Prasanna Puwanarajah directs a new version of Thomas Otway’s Restoration political thriller, ‘Venice Preserved’.
In the shadows of Venice, a dark conspiracy is formed.
A group of discontented rebels plan to revolt against the Senate, shedding as much blood as possible in the process.
Jaffeir and Belvidera are caught up the conspiracy, and loyalties are questioned as Jaffeir risks life, love and honour to prove whose side he is on.
‘Venice Preserved’ is a thrillingly high-powered production – intense, graphic, brutal – unflinchingly uncovering the sadism and corruption of a world in which politics and politicians tyrannise and oppress.
Its business rebellion, revolt, revolution and revenge, this production examines the consequences of what happens when “our senators cheat the deluded people with a show of liberty” for too long, and what happens when those people fight back.
A political thriller set in the modern day, over 400 years after it was written, the play has an alarming relevance to the state of the world today, and is therefore hugely compelling, and deeply unnerving, for a modern day audience who can see in it a symmetry between that time and our own. This production, brilliantly directed, feels inherently modern and completely current, and therefore speaks to audiences so evocatively.
Michael Grady-Hall is an intense, impassioned Jaffier, sympathetic to the rebel’s cause, but not to their methods. He hates the Senate, and joins his friend Pierre in the fight against them. When the rebels doubt him, he stakes Belvidera’s life in a desperate attempt to gain their trust. In a world where loyalties are divided and trembling, this seems to him to be his only option. After their escape, and his betrayal, he cannot live with himself, says that he cannot allow Belvidera to live, when the bargain has not been met.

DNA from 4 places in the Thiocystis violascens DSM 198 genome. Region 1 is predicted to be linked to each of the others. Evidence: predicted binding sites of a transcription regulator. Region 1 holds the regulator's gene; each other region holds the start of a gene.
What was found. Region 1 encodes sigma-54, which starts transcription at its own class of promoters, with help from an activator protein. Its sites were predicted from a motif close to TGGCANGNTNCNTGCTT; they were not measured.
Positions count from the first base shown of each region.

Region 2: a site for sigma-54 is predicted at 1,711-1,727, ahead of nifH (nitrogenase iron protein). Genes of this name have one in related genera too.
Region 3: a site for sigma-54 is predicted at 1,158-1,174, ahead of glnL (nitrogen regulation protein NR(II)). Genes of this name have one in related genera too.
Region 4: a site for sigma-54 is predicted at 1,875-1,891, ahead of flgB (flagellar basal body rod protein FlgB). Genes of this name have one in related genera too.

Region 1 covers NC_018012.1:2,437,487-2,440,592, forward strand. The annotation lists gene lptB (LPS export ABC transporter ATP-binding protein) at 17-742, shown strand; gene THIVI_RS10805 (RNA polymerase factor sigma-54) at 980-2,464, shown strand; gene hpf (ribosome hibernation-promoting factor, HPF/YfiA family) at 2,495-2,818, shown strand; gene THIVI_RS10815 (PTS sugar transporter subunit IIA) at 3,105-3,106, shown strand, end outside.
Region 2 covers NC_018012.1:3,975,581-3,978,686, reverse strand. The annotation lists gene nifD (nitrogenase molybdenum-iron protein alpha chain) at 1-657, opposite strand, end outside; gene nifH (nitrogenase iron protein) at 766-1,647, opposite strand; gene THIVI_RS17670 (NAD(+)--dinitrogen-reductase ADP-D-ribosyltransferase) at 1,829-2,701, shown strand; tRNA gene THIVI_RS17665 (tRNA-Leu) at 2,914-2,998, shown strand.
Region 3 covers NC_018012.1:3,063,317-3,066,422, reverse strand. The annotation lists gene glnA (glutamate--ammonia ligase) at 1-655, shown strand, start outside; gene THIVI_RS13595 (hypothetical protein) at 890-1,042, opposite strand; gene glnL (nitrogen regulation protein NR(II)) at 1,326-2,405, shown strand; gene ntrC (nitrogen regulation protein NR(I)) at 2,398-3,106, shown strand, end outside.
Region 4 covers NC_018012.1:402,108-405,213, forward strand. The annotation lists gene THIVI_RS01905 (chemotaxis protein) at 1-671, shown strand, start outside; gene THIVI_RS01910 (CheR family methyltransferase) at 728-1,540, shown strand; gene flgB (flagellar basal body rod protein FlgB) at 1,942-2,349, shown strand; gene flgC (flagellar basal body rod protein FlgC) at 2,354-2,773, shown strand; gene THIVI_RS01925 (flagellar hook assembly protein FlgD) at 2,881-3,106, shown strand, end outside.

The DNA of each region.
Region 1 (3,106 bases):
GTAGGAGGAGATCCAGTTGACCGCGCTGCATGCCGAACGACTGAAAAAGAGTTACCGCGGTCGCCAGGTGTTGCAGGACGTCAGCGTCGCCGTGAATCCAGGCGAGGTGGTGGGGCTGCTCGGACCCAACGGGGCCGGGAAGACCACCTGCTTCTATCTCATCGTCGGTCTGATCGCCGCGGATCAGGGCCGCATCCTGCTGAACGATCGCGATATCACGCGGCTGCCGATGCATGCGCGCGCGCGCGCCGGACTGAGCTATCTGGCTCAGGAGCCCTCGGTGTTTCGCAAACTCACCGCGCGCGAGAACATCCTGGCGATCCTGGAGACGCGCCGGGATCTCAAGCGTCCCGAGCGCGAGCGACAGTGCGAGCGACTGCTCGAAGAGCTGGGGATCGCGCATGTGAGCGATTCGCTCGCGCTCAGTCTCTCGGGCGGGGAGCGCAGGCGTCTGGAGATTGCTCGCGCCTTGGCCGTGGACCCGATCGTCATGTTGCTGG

Jodie McNee gives a heartfelt, moving, blazing performance as Belvidera. Deeply in love with her husband Jaffeir, she is heartbroken when he risks her life, and she is subsequently held prisoner by the rebels, subject to the unsolicited and unwanted advances of Steve Nicolson’s thuggish Renault. Though she tries to remain strong, she is rendered mentally weak by the end of the production, having suffered great loss, and begins talking to imagined versions of her father Priuli and Jaffeir, before dropping to the floor in a tragic fit of convulsion.
Stephen Fewell’s impressive Pierre captures the disillusionment of a soldier who, no longer of a mind to fight for the state that has not served him well despite his years of faithful service, becomes so disgruntled as to join the rebel forces against the state. Particularly active in the art of conspiracy, Pierre is punished by the state for his treachery. There exists a brotherly affection between good friends Pierre and Jaffeir which, once forgotten, is never lost, with a touching show of forgiveness, and one last act of defiance, rounding off their lives.
John Hodgkinson’s BDSM-loving, latex-wearing Antonio takes great pride in declaring: “I am a Senator”. Imbued with a sense of entitlement, Antonio believes he can do anything he wishes, and that his position will support this. Though he pretends to be a submissive puppy when in the company of his mistress Aquilina, his wealth and status ensure that he is powerful. When Aquilina asks him what he is good for, he replies with exclamations of his wealth and position. Without the two, he would indeed be good for nothing, and yet, because of these two, he arrogantly believes this of others who are not as fortunate as he.